Ann Wedgeworth: 1934-2017

by Paula Bosse

wedgeworth_ann

by Paula Bosse

The actress Ann Wedgeworth has died. If you don’t know her by her name, you probably know her by her face, or, even more likely, by her voice. I’m always impressed when actors are able to retain their natural accents without having to homogenize them to meet Hollywood standards, and Wedgeworth’s Texas accent was pretty thick. I would bet hard cash she reminds you of someone you know or someone in your own family.

Even though she had worked as an actor since she was a teenager — in school productions, small regional theaters, off-Broadway, Broadway, TV, soap operas, and movies — it was probably her short-lived role as Lana on Three’s Company which brought her to the attention of the widest audience.

Elizabeth Ann Wedgeworth was born in 1934 in Taylor County and spent her early years in Snyder and Perryton, Texas, where her father had been the superintendent of schools (her mother died when she was 2); she arrived in Dallas around 1946 when she was about 12 years old. Her father worked in conjunction with SMU and the Veteran’s Administration for a time before becoming a longtime employee of the City of Dallas; her stepmother was a student counselor at Highland Park Junior High School.

She attended high school in Highland Park, graduating from HPHS in 1950 (the same year as her school friend, Jayne Mansfield). She began her acting career when she was a teenager, racking up quite a lot of experience in Dallas theater productions and in a Colorado stock company. She focused on acting during college, which included both SMU and the University of Texas — she probably met her future husband Rip Torn in Austin, where he was a fellow actor who had been active in the UT theater program (and who was, incidentally, the cousin of future actress Sissy Spacek). The couple was married in Dallas in 1955, at the First Methodist Church. They lived in Killeen briefly until Torn’s military stint at Ford Hood was up, then they headed to New York City, where the couple began to find acting work fairly quickly. The two had one daughter and divorced in 1961; she remarried and had another daughter. (More about Ann Wedgeworth can be read in the Wikipedia entry here.)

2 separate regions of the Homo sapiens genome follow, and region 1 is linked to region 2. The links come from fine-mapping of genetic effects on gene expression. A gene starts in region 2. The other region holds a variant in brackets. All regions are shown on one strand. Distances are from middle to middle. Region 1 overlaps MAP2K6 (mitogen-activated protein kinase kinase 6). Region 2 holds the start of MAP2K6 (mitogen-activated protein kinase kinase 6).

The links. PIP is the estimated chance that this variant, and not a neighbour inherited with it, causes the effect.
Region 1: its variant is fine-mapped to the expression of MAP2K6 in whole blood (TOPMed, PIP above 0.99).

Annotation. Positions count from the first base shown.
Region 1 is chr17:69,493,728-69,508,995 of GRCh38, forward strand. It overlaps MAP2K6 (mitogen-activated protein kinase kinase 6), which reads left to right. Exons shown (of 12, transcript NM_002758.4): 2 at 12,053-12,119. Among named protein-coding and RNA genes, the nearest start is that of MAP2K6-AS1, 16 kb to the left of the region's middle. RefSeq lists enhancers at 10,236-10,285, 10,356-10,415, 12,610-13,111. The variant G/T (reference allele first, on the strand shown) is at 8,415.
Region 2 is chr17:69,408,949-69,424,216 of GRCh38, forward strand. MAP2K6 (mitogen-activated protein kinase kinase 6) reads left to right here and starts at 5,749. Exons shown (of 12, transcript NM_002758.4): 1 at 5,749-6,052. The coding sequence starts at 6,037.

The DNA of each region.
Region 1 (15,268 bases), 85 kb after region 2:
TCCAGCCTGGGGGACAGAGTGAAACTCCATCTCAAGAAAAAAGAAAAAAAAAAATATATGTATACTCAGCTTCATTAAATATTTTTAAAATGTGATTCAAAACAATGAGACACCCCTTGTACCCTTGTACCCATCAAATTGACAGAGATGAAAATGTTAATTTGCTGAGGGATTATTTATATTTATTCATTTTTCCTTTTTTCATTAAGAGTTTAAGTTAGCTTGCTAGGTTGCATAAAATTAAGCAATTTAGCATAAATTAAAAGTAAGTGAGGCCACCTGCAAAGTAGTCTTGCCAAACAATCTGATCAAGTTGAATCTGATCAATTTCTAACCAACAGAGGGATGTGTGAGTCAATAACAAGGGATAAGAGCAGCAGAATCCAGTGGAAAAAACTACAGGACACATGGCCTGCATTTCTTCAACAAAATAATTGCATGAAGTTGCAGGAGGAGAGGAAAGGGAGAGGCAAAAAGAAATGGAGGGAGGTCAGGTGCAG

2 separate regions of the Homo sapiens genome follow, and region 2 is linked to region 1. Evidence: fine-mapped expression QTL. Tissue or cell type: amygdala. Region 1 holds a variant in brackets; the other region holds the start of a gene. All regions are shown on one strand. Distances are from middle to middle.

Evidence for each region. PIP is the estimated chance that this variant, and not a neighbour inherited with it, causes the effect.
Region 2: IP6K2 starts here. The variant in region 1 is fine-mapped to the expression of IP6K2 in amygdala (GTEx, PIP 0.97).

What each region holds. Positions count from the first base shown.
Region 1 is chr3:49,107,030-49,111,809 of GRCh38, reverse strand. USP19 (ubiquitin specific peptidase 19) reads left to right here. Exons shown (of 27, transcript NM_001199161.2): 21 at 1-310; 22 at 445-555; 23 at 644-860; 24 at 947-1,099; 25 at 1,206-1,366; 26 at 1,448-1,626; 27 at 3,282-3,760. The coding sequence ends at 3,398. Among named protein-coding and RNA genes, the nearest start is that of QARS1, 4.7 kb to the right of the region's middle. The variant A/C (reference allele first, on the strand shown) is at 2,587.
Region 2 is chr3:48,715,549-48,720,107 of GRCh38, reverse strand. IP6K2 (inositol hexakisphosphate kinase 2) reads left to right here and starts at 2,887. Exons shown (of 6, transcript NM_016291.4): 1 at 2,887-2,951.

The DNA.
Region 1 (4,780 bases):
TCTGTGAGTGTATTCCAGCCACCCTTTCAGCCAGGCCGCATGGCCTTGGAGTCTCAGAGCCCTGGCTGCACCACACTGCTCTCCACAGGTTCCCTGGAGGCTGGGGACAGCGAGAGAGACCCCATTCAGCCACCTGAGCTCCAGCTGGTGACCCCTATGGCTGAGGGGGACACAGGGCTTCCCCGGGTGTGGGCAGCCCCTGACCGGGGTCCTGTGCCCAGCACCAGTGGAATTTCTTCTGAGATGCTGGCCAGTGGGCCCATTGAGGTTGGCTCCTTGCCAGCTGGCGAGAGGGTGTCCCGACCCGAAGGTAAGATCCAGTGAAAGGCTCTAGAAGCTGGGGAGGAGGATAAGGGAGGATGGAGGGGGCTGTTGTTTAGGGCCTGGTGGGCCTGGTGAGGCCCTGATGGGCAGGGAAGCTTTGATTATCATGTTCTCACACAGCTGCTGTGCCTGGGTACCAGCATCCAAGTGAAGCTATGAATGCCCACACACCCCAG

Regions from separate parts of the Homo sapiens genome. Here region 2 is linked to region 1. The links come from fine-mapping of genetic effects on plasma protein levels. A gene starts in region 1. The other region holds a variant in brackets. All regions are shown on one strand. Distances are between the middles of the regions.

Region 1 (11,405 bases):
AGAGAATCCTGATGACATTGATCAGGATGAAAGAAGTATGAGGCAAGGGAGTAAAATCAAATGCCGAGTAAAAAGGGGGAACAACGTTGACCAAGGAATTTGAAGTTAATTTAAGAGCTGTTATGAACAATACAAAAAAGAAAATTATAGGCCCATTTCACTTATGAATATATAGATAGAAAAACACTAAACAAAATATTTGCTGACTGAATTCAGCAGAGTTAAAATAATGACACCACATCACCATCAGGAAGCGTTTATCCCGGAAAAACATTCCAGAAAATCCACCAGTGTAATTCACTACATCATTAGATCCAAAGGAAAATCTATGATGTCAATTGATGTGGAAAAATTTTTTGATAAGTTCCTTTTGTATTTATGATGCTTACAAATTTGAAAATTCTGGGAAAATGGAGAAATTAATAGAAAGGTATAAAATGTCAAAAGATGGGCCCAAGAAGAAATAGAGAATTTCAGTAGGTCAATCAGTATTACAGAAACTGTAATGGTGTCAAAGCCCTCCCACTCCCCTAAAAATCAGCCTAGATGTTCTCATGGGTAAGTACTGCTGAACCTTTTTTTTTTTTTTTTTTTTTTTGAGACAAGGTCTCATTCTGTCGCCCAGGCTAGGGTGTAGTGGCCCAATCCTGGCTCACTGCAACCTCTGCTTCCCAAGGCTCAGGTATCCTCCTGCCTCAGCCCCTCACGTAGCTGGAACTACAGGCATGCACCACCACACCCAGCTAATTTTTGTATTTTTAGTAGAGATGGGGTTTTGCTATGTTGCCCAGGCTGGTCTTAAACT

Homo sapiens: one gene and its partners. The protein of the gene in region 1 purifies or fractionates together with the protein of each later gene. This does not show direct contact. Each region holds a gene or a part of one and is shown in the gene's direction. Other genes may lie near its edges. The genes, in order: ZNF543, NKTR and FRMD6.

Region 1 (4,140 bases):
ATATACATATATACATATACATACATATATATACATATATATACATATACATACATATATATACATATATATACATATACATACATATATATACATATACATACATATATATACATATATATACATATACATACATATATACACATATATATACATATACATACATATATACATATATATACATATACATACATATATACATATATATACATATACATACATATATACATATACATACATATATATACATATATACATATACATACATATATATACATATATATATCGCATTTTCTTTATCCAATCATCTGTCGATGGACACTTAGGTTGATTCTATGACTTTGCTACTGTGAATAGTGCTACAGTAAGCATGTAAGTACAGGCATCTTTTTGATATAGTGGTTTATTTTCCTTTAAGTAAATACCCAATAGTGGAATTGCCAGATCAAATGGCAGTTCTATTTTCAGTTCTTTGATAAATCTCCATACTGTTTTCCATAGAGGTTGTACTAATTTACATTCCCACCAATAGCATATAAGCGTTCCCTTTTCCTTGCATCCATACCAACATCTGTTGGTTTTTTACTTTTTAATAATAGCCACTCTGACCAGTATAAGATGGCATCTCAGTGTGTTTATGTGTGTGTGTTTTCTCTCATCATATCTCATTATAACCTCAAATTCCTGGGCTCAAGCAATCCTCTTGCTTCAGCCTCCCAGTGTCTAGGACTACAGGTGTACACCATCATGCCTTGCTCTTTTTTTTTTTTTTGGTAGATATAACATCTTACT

Ann worked a lot, and, as I said, I’m pretty sure you’ve seen her in something. Though known mostly for her work in TV and movies, she won a Tony Award in 1978 for her role in Neil Simon’s Broadway play Chapter Two. Her breathlessly exuberant (and charmingly ditzy) acceptance speech is amusing (I am such a sucker for that accent!):


*
Ann Wedgeworth died on November 16, 2017; she was 83 years old.

*

wedgeworth-ann_HPHS_sophomore-1948Highland Park High School sophomore, 1948

wedgeworth-ann_HPHS_junior_1949HPHS junior, 1949

wedgeworth-ann_HPHS_senior_1950
wedgeworth-ann_HPHS_senior_1950_info
HPHS senior, 1950

wedgeworth-ann_smu_freshman_1951SMU freshman, 1951

wedgeworth-ann_smu_campus_022252_photo
SMU sophomore, 1952

wedgeworth-ann_smu_campus_030552_cronyn
Appearing on national radio with Hume Cronyn, 1952

wedgeworth-torn_longview-news-journal_020655

wedgeworth-torn_longview-news-journal_020655_caption1955 announcement of her marriage to Rip Torn

wedgeworth-ann_scarecrow_1973Publicity photo for the 1973 movie “Scarecrow”

wedgeworth_pinterest

wedgeworth-ann

ann-wedgeworth
photo via Lipstick Alley

***

Sources & Notes

Ann Wedgeworth’s obituary in The Washington Post can be found here.

School photos are from Highland Park High School and Southern Methodist University yearbooks.

The photo of 18-year-old Ann with Hume Cronyn appeared in the SMU Campus newspaper on March 5, 1952. (I believe Ann came in second in the competition.)

The wedding announcement of Ann and Rip Torn appeared in the Longview Daily News  on Feb. 6, 1955. (Rip Torn was born Elmore Rual Torn, Jr. — as a kid he was actually known as “Skip” Torn. …Doesn’t have quite the same ring to it….)

Most photos and clippings are larger when clicked.

*

Copyright © 2017 Paula Bosse. All Rights Reserved.

 

Advertisements